7 Types of Cabinet Moldings And How to Use Them Properly

 

 

 

Moldings are a matter of personal taste and they provide a finishing touch for kitchen cabinets. There are different kinds of moldings available to match every possible kitchen design. To make the options easier for you, we have selected the most common ones used in American kitchens.

 

Adding moldings to your kitchen cabinets, walls, or ceiling can visually transform any room from ordinary to beautiful. And no matter which style you choose, moldings can add depth, detail, and richness to your kitchen. They’ve been around for centuries, with early examples dating back to ancient Greece. And even though moldings were part of temples, now we use them as decorative elements in our homes. 

 

With such a variety of moldings, we have selected the 7 most common types you can find in American homes. 

 

 

 

Crown Molding

 

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A decorative trim that sits at the top of the cabinet and provides a smooth transition from the cabinet to the ceiling is called crown molding. It comes in many shapes and sizes and adds detail that’s pleasing to the eye and indicative of the homeowner’s style.

 

 

 

Starter/Riser Molding

 

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Riser molding paired with crown molding helps to raise the crown a bit higher to allow it to bond with the ceiling. This is a great choice if your crown molding isn’t quite thick enough to reach the ceiling and you want to close off the gap above your cabinets.

 

 

 

Light Rail Molding

 

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Also known as a light rail, molding on the bottom of cabinets helps conceal under cabinet lighting. Light molding offers a huge impact for your dollar. It’s often available as a standard cabinetry feature in many styles and lengths, meaning it has almost no impact on a budget.

 

 

 

Base Molding

 

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This cabinet molding is also known as the bottom molding. Base moldings are great if you want your cabinets to look like a piece of furniture. It’s a great way to dress up your cabinetry and give it a fluid and continuous look.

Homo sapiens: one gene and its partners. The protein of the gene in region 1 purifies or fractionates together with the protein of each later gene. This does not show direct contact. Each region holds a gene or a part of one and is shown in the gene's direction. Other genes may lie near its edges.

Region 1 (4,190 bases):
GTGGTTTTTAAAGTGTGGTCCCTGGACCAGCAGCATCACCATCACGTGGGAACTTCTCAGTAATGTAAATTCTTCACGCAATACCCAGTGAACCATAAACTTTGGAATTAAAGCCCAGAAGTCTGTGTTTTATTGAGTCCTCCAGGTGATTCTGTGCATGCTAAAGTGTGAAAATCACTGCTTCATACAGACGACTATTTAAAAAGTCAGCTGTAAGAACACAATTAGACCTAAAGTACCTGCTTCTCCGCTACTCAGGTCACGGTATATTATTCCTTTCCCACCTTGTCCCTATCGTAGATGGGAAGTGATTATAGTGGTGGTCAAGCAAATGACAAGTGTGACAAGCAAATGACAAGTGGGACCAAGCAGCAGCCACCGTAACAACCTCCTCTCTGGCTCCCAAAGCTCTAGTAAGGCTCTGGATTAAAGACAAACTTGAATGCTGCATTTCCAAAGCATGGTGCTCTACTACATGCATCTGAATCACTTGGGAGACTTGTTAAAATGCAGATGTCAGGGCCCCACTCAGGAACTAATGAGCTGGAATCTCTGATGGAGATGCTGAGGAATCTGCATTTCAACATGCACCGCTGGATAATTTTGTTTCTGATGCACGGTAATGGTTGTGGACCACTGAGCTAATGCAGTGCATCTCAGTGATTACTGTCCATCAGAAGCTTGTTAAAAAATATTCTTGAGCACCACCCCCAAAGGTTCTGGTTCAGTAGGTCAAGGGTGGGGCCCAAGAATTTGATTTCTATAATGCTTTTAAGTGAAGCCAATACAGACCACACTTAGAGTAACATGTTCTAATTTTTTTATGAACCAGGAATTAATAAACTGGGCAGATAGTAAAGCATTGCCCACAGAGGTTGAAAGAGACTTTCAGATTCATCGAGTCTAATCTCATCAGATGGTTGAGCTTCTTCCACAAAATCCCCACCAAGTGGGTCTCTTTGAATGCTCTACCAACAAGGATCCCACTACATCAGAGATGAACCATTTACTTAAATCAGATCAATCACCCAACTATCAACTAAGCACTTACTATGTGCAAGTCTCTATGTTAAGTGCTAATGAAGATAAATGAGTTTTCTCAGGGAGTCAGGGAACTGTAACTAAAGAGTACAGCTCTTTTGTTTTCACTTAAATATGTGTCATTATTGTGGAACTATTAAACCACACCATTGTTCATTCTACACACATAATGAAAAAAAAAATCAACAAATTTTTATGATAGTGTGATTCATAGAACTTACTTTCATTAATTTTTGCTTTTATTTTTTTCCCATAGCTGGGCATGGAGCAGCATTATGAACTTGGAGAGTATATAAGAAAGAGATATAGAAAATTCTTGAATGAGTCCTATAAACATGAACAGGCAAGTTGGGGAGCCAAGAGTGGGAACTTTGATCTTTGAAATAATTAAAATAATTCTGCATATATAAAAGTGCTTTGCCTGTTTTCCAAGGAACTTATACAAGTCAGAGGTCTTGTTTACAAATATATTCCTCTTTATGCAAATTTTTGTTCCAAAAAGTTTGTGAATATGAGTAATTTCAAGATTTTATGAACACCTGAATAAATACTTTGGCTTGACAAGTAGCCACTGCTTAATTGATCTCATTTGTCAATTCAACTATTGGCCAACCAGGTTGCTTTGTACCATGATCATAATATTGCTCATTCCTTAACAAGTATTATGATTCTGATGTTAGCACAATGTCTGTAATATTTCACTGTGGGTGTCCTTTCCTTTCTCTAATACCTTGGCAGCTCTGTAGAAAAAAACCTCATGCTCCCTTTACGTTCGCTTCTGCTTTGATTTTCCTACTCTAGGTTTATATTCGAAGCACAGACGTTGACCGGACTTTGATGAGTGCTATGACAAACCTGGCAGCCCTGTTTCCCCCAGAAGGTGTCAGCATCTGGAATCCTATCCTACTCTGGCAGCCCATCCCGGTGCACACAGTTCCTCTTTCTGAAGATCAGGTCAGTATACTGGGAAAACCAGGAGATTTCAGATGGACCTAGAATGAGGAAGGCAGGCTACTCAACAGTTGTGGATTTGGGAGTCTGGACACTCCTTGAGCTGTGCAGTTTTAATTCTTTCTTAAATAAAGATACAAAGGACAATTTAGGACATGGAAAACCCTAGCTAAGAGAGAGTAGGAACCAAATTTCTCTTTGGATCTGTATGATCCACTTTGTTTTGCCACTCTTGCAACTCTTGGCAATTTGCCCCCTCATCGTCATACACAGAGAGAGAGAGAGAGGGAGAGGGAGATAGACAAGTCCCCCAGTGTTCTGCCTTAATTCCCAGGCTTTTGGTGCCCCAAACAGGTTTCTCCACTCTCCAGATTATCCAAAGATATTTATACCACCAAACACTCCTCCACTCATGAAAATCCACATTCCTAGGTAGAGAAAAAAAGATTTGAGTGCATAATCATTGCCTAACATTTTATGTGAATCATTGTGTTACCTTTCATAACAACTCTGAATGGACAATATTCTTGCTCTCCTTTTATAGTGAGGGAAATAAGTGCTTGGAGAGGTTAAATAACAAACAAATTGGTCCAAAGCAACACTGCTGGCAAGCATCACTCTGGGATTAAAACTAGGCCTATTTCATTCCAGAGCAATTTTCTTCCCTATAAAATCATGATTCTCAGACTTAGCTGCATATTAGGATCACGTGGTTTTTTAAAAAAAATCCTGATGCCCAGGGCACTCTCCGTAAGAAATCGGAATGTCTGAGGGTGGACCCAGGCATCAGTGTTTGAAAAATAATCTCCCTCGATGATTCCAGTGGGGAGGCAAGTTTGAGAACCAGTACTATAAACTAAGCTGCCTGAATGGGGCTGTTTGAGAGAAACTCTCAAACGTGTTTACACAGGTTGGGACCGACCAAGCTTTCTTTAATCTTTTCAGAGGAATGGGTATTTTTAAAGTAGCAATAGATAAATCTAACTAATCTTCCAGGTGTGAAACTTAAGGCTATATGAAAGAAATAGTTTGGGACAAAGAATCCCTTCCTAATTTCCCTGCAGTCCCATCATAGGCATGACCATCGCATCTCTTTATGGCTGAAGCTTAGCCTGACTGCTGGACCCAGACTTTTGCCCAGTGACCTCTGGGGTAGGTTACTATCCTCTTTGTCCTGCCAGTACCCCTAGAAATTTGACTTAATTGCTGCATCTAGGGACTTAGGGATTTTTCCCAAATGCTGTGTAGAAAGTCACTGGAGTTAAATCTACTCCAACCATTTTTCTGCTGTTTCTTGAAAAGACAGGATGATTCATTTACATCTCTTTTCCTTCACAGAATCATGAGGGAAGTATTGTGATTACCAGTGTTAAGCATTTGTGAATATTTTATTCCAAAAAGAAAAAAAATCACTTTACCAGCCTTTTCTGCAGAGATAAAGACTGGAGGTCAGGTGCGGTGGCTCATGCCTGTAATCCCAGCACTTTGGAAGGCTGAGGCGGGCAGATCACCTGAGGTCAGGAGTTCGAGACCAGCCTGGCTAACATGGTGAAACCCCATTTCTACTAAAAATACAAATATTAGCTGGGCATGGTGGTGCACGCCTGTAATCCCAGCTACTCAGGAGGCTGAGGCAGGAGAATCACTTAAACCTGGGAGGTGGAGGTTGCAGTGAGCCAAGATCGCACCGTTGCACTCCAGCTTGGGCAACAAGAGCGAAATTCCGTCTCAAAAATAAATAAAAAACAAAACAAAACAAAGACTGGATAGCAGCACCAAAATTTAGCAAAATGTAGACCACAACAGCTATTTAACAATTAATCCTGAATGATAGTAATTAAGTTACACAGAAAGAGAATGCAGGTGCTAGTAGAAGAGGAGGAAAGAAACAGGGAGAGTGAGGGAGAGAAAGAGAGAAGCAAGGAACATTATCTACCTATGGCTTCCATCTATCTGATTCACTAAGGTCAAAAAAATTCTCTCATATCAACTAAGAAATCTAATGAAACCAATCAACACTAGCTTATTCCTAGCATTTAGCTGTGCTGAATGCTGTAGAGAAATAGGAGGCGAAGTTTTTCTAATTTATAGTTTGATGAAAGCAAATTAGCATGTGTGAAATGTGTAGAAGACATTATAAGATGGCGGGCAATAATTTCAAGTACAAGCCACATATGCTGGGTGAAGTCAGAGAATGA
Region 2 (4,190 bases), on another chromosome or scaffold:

Fillers

 

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Filler can fill unplanned space where the cabinet meets the wall. It can also fill the space between the cabinets so drawers and doors can open to their full capacity.

 

 

 

Toe Kick Molding

 

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Toe kick molding is a simple addition that serves to cover the exposed wood under the bottom edge of your lower cabinets, giving it a clean look.

 

 

 

Scribe Molding

 

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If your walls and ceilings are uneven or inconsistent, scribe molding is an easy solution. Scribe molding is a thin trim used to cover a small gap left between the backs of your cabinets and the wall. It gives the installation a cleaner look.

 

 

 

Bonus

 

Corner Molding

 

This type of molding can be a part of almost any cabinet or shelf. Edge or corner molding goes on the outside edge or border of a cabinet or shelving. 

 

Skin Panels

 

Skin panels are decorative coverings used in kitchen design for aesthetic appeal. Skin panels cover the unfinished sides of the cabinet so that they will match the paint or stain chosen for your cabinet doors.

 

 

 

 

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Molding, especially decorative moldings, will add new design elements to your cabinetry. The result is a room with a lot more character. And now that you know more about moldings, you’ll be able to apply your knowledge to your next kitchen renovation project.

 

And when in doubt, try a free 3D kitchen design and you’ll be one step closer to your dream kitchen.